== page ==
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2

Arrays are very low level. You could as well ask, "In java why are int, float, and double not objects, to make them more consistent with the rest of the object-orientated language?" Arrays have a close mapping (in most languages) to the assembly level memory code. This has no real notion of generics, arrays are of pointers or other primitive types. Arrays ...


5

In Java, there is no Array type collection to make arrays feel more consistent, such as in inheritance. Sure there is, it's called List<T>. The only fundamental difference between a hypothetical Array<T> and List<T> is that you can't resize the Array<T>. If Array<T> were added it would be just like List<T> except with ...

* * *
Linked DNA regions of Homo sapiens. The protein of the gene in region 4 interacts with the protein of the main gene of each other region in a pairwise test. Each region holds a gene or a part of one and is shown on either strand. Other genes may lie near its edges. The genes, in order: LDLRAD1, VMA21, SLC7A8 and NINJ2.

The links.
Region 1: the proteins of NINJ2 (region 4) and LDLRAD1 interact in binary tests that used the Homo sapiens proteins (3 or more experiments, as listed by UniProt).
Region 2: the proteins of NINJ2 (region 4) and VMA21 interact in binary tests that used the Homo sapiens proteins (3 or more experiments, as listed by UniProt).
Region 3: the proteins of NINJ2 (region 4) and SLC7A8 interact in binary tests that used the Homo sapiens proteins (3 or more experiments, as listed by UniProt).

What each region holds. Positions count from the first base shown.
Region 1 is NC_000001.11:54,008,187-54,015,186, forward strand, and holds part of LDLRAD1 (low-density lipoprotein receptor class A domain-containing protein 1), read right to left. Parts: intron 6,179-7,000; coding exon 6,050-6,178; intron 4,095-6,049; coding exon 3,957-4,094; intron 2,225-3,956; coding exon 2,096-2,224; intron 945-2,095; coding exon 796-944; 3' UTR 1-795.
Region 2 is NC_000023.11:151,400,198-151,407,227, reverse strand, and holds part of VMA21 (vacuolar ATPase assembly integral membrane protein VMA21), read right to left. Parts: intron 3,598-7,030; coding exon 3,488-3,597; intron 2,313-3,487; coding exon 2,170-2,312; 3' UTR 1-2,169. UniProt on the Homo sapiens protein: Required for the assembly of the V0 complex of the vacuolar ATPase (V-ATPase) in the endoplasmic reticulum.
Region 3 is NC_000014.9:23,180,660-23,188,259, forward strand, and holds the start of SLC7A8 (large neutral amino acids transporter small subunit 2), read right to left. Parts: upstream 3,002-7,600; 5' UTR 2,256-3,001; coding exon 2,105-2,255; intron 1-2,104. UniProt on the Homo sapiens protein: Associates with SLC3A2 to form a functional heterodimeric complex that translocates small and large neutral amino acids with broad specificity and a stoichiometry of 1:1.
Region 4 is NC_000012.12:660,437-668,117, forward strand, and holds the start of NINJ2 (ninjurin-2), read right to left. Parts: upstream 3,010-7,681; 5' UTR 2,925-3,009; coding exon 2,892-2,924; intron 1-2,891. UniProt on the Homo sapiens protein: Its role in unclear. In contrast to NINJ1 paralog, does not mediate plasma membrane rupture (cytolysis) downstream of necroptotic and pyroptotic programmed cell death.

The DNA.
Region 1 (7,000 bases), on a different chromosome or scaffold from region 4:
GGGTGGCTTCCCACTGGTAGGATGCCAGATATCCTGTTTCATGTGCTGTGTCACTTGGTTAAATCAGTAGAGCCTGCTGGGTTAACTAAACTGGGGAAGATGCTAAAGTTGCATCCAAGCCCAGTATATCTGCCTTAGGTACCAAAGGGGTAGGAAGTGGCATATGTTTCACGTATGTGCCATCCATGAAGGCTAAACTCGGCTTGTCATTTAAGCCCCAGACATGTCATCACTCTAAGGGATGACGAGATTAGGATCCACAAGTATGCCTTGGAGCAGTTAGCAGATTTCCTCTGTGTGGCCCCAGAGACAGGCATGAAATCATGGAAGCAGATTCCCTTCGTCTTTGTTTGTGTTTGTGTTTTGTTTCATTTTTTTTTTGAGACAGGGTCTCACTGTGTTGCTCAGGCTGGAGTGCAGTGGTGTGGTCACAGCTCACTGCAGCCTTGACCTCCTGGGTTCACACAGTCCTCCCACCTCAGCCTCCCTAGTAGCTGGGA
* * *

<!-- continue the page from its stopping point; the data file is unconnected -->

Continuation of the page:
3

Regarding Java, Java 1.0 didn't have generics. On the contrary, I'd argue arrays are "first-class citizens" in Java since they're given special treatment by the language. It's true that sometimes you simply need a fixed-size collection, but the case where you need a dynamically-sized collection is more common. Finally, arrays are fine for temporary usage ...



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